Fight for schoolchildren to get subsidy, even if they do not have papers, heads to court

17 September 2019 - 08:45 By TimesLIVE
The Makhanda High Court in the Eastern Cape will be asked this week to enforce government subsidies for school pupils even when they are undocumented.
The Makhanda High Court in the Eastern Cape will be asked this week to enforce government subsidies for school pupils even when they are undocumented.
Image: Thuli Dlamini

A court challenge will be heard from Wednesday against the Eastern Cape education department's decision to withhold funding for pupils without identity documents, passports, or permits.

Many of the affected pupils are growing up with extended family members who struggle to obtain the necessary documentation for the children when their parents are no longer around, says the Legal Resources Centre.

“The children are often born at home and their births are not registered within 30 days as provided for in the Birth and Death Registration Act. This is either due to a lack of resources to travel to the nearest Home Affairs office, or due to an inability to produce all the documents that are required by Home Affairs to register a birth.”

The centre says some schools in the province have well over 100 pupils that are undocumented. “In practice, this means that the funding and resources that they receive for the documented learners have to be distributed among all the learners. This affects negatively on all the learners in the school, as resources that are meant for 300 learners, are now being used to educated and feed 400 children. The result is that the rights of the entire school are being infringed,” the centre argues.

The centre is representing the Centre for Child Law and the school governing body of Phakamisa High School against the education department in the Makhanda High Court. The case is set down for Wednesday and Thursday.

The decision to stop funding undocumented pupils was communicated to schools in the Eastern Cape in March 2016.

The Legal Resources Centre challenged the decision on the basis that it was unconstitutional and unlawful as it violated undocumented pupils' rights to basic education, equality, and dignity. Since 2016, it says undocumented children in the province have not received funding for teachers, textbooks, scholar transport, school nutrition, school furniture, or any other funding that is allocated in terms of the paper budget of the schools.

“This has particularly affected no-fee schools in the province that provide education to predominantly black South African learners living in rural areas ...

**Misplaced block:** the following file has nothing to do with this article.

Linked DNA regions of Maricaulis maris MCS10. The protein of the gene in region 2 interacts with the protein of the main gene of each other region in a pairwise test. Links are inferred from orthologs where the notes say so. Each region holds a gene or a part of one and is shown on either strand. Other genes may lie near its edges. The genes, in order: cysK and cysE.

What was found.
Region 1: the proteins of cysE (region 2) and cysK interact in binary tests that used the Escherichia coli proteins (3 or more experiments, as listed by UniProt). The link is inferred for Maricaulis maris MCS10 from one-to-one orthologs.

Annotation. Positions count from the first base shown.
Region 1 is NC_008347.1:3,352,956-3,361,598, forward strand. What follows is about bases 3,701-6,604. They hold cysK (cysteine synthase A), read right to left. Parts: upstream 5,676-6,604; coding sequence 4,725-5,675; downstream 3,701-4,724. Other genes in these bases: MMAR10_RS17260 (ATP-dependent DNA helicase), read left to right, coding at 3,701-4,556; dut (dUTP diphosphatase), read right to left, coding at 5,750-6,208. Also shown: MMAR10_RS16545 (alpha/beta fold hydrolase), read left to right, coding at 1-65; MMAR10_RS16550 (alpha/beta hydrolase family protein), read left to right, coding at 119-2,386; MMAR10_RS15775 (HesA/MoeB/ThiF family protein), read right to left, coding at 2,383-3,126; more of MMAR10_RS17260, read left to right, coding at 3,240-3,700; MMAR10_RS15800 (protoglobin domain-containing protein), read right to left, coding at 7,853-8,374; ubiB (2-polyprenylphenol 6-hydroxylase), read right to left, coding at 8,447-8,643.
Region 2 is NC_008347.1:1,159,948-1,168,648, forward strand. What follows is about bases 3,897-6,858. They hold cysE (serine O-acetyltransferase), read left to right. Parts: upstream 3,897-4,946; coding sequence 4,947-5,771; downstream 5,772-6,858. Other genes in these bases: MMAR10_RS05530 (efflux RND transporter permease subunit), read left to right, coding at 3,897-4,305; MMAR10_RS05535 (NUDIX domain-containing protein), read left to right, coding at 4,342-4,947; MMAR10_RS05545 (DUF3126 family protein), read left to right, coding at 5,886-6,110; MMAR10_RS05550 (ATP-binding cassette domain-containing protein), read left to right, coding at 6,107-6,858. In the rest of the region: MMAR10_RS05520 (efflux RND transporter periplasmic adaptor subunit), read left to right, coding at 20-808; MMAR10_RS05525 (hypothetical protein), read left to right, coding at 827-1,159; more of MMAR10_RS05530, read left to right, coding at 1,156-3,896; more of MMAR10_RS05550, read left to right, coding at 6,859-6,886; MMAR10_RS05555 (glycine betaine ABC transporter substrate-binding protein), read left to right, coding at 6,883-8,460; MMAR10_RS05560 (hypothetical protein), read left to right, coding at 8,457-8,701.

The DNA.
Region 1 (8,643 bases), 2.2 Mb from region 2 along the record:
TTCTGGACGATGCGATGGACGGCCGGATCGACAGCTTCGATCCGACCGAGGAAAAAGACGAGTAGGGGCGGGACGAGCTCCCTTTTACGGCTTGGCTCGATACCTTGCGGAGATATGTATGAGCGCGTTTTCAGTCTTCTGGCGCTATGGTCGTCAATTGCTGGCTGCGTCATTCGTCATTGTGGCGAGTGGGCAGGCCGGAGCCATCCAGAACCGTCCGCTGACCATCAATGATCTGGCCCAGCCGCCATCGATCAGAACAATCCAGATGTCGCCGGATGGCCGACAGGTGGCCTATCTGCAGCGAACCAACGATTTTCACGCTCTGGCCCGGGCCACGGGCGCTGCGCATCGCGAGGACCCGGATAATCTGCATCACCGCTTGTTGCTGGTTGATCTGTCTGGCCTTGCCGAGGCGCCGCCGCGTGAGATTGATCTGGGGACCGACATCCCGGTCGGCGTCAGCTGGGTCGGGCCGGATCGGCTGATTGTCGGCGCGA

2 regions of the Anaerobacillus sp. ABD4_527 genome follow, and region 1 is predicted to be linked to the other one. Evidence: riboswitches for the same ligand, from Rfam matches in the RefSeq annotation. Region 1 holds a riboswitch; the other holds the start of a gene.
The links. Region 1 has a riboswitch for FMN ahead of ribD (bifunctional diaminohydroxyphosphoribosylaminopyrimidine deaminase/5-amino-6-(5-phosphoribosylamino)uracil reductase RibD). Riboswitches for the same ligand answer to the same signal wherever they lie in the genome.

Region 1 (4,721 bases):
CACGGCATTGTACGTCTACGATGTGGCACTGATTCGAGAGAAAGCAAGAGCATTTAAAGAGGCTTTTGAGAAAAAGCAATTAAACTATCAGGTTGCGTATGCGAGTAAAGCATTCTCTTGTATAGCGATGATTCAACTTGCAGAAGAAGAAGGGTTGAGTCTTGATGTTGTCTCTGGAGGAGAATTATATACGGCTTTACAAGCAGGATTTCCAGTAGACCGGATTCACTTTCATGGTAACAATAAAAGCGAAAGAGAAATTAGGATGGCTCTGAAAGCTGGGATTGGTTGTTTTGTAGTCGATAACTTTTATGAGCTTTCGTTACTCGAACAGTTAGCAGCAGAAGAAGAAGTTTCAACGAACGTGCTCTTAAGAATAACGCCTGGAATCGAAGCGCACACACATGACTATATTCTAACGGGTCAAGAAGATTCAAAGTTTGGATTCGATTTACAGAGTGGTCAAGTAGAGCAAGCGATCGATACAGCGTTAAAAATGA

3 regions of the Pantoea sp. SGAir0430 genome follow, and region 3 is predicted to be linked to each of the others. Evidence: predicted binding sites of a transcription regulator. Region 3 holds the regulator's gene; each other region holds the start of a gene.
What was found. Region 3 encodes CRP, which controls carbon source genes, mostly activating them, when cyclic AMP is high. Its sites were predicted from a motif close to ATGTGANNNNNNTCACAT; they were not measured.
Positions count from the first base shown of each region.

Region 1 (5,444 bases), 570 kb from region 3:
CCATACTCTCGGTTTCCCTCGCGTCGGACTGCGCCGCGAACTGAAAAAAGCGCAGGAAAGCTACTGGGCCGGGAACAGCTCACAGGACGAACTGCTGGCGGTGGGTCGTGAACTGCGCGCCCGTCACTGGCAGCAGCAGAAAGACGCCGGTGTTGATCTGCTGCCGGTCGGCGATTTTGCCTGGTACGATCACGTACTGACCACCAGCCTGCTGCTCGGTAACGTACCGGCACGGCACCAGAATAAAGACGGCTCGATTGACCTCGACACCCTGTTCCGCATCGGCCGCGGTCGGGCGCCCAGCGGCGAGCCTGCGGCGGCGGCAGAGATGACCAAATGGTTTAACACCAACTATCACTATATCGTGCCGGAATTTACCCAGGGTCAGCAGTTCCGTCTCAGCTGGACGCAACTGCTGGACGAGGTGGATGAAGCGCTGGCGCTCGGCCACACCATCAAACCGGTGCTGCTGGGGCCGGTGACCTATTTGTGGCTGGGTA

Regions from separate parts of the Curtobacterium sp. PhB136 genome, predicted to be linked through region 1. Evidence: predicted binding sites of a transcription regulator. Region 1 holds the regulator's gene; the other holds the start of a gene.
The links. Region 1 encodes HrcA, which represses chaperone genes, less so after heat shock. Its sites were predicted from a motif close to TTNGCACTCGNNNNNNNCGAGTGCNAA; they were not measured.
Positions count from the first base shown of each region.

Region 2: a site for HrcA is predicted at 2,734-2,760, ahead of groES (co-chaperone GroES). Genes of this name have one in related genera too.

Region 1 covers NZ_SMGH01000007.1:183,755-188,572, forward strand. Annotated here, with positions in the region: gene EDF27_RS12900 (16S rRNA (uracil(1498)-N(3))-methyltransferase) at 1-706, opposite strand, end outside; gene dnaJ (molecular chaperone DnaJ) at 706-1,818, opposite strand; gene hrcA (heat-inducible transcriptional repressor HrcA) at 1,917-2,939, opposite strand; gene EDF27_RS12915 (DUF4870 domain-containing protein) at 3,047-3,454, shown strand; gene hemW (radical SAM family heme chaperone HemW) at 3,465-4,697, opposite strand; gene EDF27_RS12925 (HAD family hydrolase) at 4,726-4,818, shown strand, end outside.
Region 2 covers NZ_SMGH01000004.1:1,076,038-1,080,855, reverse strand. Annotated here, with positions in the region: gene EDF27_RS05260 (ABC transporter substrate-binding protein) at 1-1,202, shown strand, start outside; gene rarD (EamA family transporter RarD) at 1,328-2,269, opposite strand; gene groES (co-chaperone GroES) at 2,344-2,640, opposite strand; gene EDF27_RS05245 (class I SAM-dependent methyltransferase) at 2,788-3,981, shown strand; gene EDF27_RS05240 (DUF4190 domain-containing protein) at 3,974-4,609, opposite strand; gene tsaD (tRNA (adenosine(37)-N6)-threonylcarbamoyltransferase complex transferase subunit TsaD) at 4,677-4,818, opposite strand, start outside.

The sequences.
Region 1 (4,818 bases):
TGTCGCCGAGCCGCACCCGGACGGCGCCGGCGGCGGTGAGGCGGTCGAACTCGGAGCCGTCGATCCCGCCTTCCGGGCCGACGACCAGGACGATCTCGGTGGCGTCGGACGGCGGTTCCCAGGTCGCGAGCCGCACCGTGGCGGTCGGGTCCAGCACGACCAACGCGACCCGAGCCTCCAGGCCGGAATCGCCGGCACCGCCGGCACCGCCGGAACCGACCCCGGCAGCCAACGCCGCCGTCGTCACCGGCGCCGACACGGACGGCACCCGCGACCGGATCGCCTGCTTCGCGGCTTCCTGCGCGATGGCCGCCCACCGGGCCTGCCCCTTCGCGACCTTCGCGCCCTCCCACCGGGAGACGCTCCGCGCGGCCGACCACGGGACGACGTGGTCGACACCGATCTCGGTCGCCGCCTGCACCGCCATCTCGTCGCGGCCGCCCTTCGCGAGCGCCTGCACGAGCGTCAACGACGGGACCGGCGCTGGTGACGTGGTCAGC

“In the last two years, this decision has seen many undocumented learners being denied admission into schools, as the schools knew they would not receive funding for the learners.”

The centre's application was initially opposed by the Eastern Cape education department, which argued that it was necessary to curb human trafficking, child abduction, child prostitution and related abuses.

In respect of “illegal immigrants” or non-national children, the department argued that it could not provide public education to people who are in the country illegally and not documented, as these children do not have a right to basic education. Further, sections of the Immigration Act make it an offence for any learning institution to provide training or instruction to an “illegal foreigner”.

The centre said, however, that data from the national department of basic education showed that 83% of undocumented pupils in the education system were undocumented South African children.

Currently, the education department is revising the admission policy and the provincial department this year published a circular that effectively recalled its decision to stop funding undocumented pupils. It is still contesting the High Court challenge, however.

The centre believes the revised policy under discussion would allow for pupils to potentially be excluded from school if they are unable to secure documentation.

“This is an incredibly important case in light of the pivotal role that education plays in children’s upbringing and the significance of the right under the constitution. It is also important in light of the recent spell of xenophobic attacks, as part of this case deals with the rights of foreign national children who are living in SA and through no fault of their own are not documented. It is only when we protect and promote the rights of all children in the country, irrespective of their nationality, that we can be truly speak of an open and equal SA.”

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